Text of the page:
Thursday, 25 April 2013

A high-powered slicked-back pony-tailed bastard power-lunching through life like an Armani-clad bullet-train

I bought a suit the other day. If you've read the other posts, you'll know where I got it from. Normally, I'd proudly bellow about its origins, price tag and relative sturdiness, but in this case I'm overcome with shame.

There's so much psychic baggage associated with wearing a suit, and the price of the thing is just the start.

Yesterday, I went out in my suit to an interview. Afterwards, I strolled around central London for a bit. And I noticed something. Suddenly the other suit-guys, the presumed City traders, were looking at me. Sizing me up. Who's this guy? Do I know this guy? Doesn't he manage the Peterson account? Is that a BHS suit? I'd left the realm of lowly faux-hipster and, for a thrilling half-hour, I was a suit-guy.

I've always wanted to be a suit-wearing yuppie, even though the dodgy ethics of the whole thing clash head-on with my own half-arsed socialist values. A high-powered slicked-back pony-tailed bastard power-lunching through life like an Armani-clad bullet-train, helping to water the ticking time-bomb planted by Regean's market deregulation, and then pissing off scot-free to run for Prime Minister while pulling "Who, me?" faces as the economy burns. This secret desire likely started when I saw American Pyscho, and instead of nodding wisely at the 80s-materialism-taken-to-extremes motif (probably), I went and downloaded some Phil Collins and tracked down Wall Street. So despite being in London instead of New York, and being unemployed instead of having any kind of income whatsoever, I entered the world of the City trader.

It's a fast-paced world, for sure. We suit guys like to force ourselves onto the tube regardless of whether or not there's any physical room left on the train. We also like to run screaming towards the train from the other end of the station as the doors slowly shut, and then almost lose half our face forcing them apart. It's either that, or wait 3 minutes for the next one. It's no co-incidence that the 'Mind The Gap' signs portray a tie-wearing suit-dude tumbling to his death.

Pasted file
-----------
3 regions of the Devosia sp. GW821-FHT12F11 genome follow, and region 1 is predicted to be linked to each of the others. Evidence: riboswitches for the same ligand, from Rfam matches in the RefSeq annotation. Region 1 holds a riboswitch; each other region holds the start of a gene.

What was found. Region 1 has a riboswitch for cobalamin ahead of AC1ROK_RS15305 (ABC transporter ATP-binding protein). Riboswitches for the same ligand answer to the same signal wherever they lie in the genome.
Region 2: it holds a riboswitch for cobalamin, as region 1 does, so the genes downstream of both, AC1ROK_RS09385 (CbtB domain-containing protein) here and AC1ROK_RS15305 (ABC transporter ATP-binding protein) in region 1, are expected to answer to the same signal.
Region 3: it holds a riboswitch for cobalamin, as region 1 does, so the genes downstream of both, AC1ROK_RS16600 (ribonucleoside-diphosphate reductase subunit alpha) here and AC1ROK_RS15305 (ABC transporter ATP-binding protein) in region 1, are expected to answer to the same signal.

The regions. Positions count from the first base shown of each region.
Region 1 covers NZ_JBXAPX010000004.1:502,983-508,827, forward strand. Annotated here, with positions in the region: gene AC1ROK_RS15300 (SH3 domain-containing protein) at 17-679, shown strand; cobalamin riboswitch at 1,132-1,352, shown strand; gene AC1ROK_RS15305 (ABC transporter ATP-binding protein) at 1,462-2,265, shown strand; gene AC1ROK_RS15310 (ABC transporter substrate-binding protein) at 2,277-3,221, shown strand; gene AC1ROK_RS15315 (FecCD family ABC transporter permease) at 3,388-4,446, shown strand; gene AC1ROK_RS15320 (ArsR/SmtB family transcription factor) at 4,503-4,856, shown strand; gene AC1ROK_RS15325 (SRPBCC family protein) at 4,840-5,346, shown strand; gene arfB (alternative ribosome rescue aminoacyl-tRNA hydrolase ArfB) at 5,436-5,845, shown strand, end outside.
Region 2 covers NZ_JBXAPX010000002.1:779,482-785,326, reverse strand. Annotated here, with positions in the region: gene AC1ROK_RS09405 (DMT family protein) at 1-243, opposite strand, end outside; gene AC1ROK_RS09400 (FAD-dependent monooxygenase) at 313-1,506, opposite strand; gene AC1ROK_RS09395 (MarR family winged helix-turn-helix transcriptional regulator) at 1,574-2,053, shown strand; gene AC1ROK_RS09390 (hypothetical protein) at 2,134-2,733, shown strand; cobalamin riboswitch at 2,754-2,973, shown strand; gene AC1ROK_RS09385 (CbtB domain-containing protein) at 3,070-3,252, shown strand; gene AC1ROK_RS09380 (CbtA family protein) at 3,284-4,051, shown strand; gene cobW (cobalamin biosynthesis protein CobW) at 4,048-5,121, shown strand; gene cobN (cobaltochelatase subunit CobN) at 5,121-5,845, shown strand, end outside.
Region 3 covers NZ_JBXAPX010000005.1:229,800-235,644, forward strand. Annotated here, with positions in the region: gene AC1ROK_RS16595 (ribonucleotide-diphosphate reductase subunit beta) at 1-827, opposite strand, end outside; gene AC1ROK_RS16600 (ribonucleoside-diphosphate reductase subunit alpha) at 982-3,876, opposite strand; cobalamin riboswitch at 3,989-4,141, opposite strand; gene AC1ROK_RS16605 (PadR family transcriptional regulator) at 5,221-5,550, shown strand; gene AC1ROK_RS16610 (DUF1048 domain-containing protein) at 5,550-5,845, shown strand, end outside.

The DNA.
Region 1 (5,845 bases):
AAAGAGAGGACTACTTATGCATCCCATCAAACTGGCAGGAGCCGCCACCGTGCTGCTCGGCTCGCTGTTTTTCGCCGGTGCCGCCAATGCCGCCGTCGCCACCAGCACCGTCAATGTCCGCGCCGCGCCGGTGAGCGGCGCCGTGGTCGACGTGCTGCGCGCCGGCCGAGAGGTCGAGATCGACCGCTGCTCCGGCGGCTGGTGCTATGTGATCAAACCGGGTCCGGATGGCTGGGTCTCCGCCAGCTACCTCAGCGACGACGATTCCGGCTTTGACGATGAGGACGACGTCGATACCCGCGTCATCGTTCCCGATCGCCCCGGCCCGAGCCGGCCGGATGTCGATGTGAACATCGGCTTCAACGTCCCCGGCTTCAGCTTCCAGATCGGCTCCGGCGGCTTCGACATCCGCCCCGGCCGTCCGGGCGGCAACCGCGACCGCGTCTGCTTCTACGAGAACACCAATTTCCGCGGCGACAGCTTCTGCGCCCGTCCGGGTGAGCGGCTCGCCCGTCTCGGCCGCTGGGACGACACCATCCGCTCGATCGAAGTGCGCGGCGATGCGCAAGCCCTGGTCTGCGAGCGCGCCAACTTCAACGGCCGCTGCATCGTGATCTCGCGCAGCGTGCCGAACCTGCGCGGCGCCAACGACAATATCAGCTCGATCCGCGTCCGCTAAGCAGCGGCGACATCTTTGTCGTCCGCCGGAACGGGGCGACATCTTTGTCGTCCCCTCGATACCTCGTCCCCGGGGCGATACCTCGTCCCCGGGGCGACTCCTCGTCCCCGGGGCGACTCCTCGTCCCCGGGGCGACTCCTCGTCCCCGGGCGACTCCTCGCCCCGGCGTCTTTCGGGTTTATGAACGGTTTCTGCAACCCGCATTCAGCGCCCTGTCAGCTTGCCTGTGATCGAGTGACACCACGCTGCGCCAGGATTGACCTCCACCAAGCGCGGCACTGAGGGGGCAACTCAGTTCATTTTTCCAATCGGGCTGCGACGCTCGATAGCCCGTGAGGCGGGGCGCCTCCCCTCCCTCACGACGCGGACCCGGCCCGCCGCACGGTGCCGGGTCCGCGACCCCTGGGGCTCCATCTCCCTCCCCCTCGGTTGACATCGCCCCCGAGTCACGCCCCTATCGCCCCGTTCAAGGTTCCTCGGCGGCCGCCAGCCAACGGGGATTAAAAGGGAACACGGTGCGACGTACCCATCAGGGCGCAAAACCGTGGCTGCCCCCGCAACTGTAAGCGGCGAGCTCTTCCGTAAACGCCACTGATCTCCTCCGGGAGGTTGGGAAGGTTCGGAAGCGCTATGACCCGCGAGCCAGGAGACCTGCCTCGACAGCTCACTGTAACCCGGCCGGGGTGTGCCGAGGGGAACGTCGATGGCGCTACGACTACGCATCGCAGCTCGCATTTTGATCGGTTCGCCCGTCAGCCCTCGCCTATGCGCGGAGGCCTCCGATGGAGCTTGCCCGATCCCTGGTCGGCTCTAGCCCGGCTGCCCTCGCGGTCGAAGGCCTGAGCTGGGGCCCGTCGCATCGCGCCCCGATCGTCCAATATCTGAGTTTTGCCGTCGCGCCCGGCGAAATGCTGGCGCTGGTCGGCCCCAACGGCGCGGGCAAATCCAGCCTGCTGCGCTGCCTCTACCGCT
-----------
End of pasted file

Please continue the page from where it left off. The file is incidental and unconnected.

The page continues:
Sometimes we like to get together in a big group and collectively blank a Big Issue vendor. Bootstraps, buddy! Other times we like to stare at female office workers until it becomes not just creepy but really rather scary. When caught out, we widen our eyes and menacingly chew (cocaine-flavoured?) gum at them in slack-jawed defiance.

We've also become accustomed to berating fast-food workers. One particular gent entered a closet-sized Subway and demanded to know why there was nowhere to wash his hands. This is discrimination, he said. The soap's good enough for the staff, but not for us. "Are you nervous? Are you scared?" he asked, as he advanced on the manager. I stood agape at this profoundly ridiculous man, and then at the woman behind him, in a "Can you believe this guy?" fashion, until I realised she was his partner and trying her best to turn invisible. How his hands came to be so caked in filth, he didn't say, but in the end he ordered a sandwich and ate the thing, muck-encrusted hands and all. Presumably he picked it up with the napkins. 

Sadly, I completely blew my cover by being unable to stop myself taking photos of famous landmarks, and then posing for photos in front of famous landmarks, and then running around giggling and shouting the theme song from City Guys. I also passed on an overstuffed train, bought a Big Issue, forgot to creep anyone out, and successfully ate at a Subway restaurant without ruining my partner's day.

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